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Seychelles - Government

The president is both the chief of state and head of government and is elected by popular vote for a 5-year term. The Council of Ministers serves as a cabinet, and its members are appointed by the president. The unicameral National Assembly has 34 seats--25 elected by popular vote and 9 allocated on a proportional basis to parties winning at least 10% of the vote; members serve 5-year terms.

The judicial branch includes a Court of Appeal and Supreme Court; judges for both courts are appointed by the president. Seychelles legal system is a blend of English common law, the Napoleonic Code, and customary law. Civil matters, such as contracts and torts, are governed by the Civil Code of Seychelles, which is derived from the French Napoleonic Code. However, the Company Law and criminal laws are based on British law. In both civil and criminal matters, the procedural rules derive from British law. Although the judicial branch is independent of the executive branch, many Seychellois believe that well-connected individuals receive special treatment in the courts. Seychelles does not maintain a specialized commercial court. Judgments of foreign courts are governed by the Foreign Judgments (Reciprocal Enforcement) Act of 1961, Section 3. The World Bank ranked Seychelles 129th out of 190 in enforcing contracts in its 2017 Ease of Doing Business Report.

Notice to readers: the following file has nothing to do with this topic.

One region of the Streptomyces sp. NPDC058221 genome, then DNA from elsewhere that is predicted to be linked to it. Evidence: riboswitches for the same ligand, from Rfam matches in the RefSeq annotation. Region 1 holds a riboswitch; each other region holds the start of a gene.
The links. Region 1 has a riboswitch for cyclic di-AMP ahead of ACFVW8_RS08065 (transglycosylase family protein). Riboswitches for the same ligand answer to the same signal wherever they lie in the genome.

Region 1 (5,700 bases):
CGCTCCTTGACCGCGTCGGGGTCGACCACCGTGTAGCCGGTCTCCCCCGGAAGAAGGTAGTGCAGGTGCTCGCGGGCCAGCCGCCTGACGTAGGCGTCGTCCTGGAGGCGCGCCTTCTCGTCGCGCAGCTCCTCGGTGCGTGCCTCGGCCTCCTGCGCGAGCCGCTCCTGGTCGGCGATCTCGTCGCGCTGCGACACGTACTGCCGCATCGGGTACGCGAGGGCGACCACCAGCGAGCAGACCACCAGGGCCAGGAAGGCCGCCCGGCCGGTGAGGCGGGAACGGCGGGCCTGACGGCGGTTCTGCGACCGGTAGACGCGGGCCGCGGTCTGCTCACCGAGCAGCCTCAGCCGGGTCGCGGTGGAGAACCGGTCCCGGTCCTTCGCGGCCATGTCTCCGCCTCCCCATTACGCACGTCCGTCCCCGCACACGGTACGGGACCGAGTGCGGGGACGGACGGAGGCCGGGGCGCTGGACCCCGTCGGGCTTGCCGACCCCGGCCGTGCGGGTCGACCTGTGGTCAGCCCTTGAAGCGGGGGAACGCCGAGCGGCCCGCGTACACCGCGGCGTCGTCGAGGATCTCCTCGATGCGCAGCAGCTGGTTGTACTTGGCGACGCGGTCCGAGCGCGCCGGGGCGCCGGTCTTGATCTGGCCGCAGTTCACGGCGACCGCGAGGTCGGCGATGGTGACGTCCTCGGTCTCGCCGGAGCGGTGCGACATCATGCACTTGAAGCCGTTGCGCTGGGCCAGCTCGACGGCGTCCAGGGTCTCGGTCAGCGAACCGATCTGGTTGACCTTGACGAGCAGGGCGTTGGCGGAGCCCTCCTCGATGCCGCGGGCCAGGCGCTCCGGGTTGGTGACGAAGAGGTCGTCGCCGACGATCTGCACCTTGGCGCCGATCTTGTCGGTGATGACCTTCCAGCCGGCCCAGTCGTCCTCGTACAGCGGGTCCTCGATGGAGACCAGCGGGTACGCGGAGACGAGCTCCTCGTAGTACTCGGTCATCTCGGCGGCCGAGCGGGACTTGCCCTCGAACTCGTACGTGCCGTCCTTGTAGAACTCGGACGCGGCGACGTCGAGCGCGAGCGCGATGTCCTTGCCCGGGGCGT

Defendants have the right to a fair, public trial; are considered innocent until proven guilty; and have the right to be present at their trials and to appeal. Defendants have the right to be informed promptly and in detail of the charges against them, with free interpretation as necessary from the first court appearance through all appeals. Only cases involving charges of murder or treason use juries. The constitution makes provision for defendants to present evidence and witnesses and to cross-examine witnesses in court. Defendants have the right to access government-held evidence, although responses to such requests often were delayed. The law provides the right of defendants to consult with an attorney of choice or to have one provided at public expense in a timely manner and to be provided adequate time and facilities to prepare a defense. Defendants have the right not to confess guilt, not to testify, or to enter a plea. The law extends these rights to all defendants.

Seychelles has had a multi-party system with the adoption of a new constitution in 1993. Since then, multi-party elections took place in 1993, 1998, 2001, 2006, 2007, and 2008. The Parti Lepep won the presidency and majority in the National Assembly in all of the elections, except for the 2008 by-election that it boycotted.





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